Commentary: A Spark Finally Ignites in Nigerian Abduction Crisis

Members of civil society groups hold placards and shout slogans as they protest the abduction of Chibok school girls during a rally pressing for the girls' release in Abuja on May 6, 2014, ahead of World Economic Forum. Members of civil society groups marched through the streets of Abuja and to the Nigerian defence headquarters to meet with military chiefs, to press for the release of more than 200 Chibok school girls abducted three weeks ago. Suspected Boko Haram Islamists have kidnapped eight more girls from Nigeria's embattled northeast, residents said on May 6, after the extremist group's leader claimed responsibility for abducting more than 200 schoolgirls last month and said in a video he was holding them as "slaves" and threatened to "sell them in the market".  AFP PHOTO/PIUS UTOMI EKPEI        (Photo credit should read PIUS UTOMI EKPEI/AFP/Getty Images)

Commentary: A Spark Finally Ignites in Nigerian Abduction Crisis

It took weeks for the world to focus on the kidnapping of more than 275 young women in Nigeria.

Published May 8, 2014

It was April 15 when roughly 275 young women were kidnapped from the Government Secondary School in the town of Chibok in northern Nigeria. The kidnappings were immediately claimed by Boko Haram, the Islamic terrorist organization whose leader vowed to sell the women into slavery.

The story was relegated to the back pages of newspapers and scant coverage, if any, by the television media. But in the weeks since then, the kidnapping has somehow become a story of international significance. It has been a leading topic on news programs throughout the world, with coverage from the giant media organizations.

Beyond that, the kidnapping has become a cause for everyone from First Lady Michelle Obama to the realm of social media and the “#BringBackOurGirls” campaign that has spread from campuses to civic organizations. Demonstrators have taken to wearing red T-shirts to highlight the plight of the abducted young women and to demand their release.

There is a great temptation to ask the question: What took the world so long to get on the bandwagon of this horrific tragedy? And there is no shortage of theories. The world’s leading media organizations are not necessarily moved by stories of tragedies involving young women in Africa. To add to that, many would rightly claim that Boko Haram is seen as something of a fringe, off-the-radar-screen terrorist organization, certainly not generating the kind of attention of, say, al-Qaida.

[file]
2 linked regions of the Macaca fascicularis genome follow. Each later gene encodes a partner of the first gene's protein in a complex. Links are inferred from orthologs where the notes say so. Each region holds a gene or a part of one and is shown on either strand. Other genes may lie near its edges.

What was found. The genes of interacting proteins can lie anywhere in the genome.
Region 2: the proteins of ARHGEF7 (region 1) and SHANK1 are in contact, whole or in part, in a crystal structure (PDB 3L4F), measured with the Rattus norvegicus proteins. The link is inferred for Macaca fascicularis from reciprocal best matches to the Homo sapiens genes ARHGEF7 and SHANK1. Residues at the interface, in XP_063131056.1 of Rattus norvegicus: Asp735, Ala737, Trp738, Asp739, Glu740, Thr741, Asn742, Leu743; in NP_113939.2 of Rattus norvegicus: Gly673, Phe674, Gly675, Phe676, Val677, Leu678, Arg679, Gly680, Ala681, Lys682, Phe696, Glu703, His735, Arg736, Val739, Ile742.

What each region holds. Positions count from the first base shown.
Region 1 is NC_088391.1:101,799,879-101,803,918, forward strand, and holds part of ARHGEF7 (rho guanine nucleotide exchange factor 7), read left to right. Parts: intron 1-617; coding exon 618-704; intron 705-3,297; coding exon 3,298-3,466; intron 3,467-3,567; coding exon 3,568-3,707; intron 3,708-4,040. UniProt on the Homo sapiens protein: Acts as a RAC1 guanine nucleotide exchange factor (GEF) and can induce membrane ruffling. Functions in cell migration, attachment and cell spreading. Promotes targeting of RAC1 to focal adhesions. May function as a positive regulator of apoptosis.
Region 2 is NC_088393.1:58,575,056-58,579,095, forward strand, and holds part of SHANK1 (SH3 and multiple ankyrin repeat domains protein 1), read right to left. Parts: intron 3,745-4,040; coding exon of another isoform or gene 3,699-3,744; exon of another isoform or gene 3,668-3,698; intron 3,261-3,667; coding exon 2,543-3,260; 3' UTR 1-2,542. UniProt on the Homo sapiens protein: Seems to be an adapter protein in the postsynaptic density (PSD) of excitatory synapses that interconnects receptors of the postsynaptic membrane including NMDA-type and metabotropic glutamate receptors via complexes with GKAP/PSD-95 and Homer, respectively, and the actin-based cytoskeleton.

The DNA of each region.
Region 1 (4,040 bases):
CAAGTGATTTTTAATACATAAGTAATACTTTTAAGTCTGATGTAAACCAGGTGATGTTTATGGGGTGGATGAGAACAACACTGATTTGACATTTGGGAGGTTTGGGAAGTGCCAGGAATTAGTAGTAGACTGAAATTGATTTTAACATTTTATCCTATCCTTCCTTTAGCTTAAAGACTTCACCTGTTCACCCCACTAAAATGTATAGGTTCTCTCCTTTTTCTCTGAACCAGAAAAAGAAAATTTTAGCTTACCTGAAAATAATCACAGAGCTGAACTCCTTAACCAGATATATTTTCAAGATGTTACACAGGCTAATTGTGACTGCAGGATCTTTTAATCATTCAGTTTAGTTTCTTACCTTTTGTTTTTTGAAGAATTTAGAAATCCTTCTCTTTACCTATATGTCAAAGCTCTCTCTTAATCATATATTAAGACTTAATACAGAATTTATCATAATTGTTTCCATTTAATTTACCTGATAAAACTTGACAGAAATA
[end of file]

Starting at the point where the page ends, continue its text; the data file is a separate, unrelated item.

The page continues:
Moreover, even the president of Nigeria, Goodluck Jonathan, took weeks before addressing the topic. And, once he did, his comments were particularly tepid and hardly offering much in the way of reassurance to the families of the kidnapped students. "We promise that anywhere the girls are, we will surely get them out," Jonathan said. Not words that showcase a fighting spirit.

But there is another perspective that is worth considering. In a world where there is so much going on, so many stories dominating the news, it is worthwhile that the story of these abducted young women has become such a center of international attention at all. The fact is that news stories often need time to become absorbed by the media, let alone by the public.

The Montgomery Bus Boycott
was not a major news story in its first days, but it served as a point of great revolution in the 20th century. Hopefully, the international attention will finally push Nigeria’s president to take some action that will lead to finding these girls and returning them to their families. Hopefully, it will also cause the world to devote greater scrutiny to Boko Haram and not write it off as some fringe group. Hopefully, it will lead to trained investigators from a number of countries to work with Nigerian officials to finally, completely settle this highly alarming case.

The opinions expressed here do not necessarily reflect those of BET Networks.

Follow Jonathan Hicks on Twitter: @HicksJonathan

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(Photo: US UTOMI EKPEI/AFP/Getty Images)�

Written by Jonathan P. Hicks


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